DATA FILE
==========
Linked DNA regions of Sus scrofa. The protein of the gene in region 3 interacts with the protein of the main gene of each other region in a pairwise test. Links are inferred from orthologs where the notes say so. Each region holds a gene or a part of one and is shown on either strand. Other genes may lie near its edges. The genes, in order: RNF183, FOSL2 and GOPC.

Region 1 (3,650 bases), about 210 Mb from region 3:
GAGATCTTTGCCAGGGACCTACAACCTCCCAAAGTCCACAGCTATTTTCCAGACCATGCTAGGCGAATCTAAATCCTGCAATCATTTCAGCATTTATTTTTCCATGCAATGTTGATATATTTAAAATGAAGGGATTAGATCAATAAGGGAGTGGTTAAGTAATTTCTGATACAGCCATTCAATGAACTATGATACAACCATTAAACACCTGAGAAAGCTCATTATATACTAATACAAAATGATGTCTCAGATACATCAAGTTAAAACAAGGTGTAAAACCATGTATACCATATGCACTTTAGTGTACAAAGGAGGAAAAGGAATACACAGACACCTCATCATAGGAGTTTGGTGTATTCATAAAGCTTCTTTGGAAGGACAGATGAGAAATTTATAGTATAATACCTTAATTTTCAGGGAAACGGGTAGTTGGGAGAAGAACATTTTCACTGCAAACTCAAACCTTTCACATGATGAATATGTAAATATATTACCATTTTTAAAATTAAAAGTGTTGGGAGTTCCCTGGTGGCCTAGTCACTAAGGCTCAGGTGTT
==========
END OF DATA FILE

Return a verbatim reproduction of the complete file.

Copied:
Linked DNA regions of Sus scrofa. The protein of the gene in region 3 interacts with the protein of the main gene of each other region in a pairwise test. Links are inferred from orthologs where the notes say so. Each region holds a gene or a part of one and is shown on either strand. Other genes may lie near its edges. The genes, in order: RNF183, FOSL2 and GOPC.

Region 1 (3,650 bases), about 210 Mb from region 3:
GAGATCTTTGCCAGGGACCTACAACCTCCCAAAGTCCACAGCTATTTTCCAGACCATGCTAGGCGAATCTAAATCCTGCAATCATTTCAGCATTTATTTTTCCATGCAATGTTGATATATTTAAAATGAAGGGATTAGATCAATAAGGGAGTGGTTAAGTAATTTCTGATACAGCCATTCAATGAACTATGATACAACCATTAAACACCTGAGAAAGCTCATTATATACTAATACAAAATGATGTCTCAGATACATCAAGTTAAAACAAGGTGTAAAACCATGTATACCATATGCACTTTAGTGTACAAAGGAGGAAAAGGAATACACAGACACCTCATCATAGGAGTTTGGTGTATTCATAAAGCTTCTTTGGAAGGACAGATGAGAAATTTATAGTATAATACCTTAATTTTCAGGGAAACGGGTAGTTGGGAGAAGAACATTTTCACTGCAAACTCAAACCTTTCACATGATGAATATGTAAATATATTACCATTTTTAAAATTAAAAGTGTTGGGAGTTCCCTGGTGGCCTAGTCACTAAGGCTCAGGTGTT